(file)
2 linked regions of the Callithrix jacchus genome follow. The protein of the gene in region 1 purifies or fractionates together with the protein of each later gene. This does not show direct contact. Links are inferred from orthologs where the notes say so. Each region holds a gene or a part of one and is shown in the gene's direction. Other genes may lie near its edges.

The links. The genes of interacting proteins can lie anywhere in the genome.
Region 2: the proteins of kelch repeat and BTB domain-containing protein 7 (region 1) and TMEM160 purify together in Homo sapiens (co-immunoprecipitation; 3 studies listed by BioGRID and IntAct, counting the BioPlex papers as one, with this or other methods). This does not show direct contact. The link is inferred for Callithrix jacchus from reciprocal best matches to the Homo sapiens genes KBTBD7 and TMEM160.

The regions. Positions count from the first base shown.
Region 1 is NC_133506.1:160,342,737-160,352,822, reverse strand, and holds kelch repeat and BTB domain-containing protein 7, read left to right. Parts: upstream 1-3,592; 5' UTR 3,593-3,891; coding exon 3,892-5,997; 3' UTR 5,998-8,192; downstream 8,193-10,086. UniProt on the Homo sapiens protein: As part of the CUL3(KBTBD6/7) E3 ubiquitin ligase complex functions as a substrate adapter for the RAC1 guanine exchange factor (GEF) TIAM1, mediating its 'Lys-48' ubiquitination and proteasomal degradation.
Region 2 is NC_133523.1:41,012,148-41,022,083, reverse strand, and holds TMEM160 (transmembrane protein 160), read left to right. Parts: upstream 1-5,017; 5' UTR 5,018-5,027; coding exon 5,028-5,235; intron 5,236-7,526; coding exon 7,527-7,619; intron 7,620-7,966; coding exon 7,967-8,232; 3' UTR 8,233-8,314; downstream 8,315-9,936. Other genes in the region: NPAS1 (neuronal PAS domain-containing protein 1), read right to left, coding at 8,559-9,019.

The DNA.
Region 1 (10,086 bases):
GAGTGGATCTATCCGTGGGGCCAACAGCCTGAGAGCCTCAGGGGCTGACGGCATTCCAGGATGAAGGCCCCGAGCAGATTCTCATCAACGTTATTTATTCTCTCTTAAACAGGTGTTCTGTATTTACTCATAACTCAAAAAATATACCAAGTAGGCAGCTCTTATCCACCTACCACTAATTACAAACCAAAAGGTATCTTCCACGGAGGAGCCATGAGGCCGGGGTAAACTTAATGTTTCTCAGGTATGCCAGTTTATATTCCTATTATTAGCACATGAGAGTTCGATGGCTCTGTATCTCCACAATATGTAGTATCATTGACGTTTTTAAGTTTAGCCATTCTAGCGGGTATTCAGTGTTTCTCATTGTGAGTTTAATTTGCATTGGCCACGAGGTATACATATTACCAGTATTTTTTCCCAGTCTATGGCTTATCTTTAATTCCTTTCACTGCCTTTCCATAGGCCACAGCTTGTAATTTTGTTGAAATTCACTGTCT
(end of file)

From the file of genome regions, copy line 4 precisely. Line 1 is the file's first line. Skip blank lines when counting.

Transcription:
The regions. Positions count from the first base shown.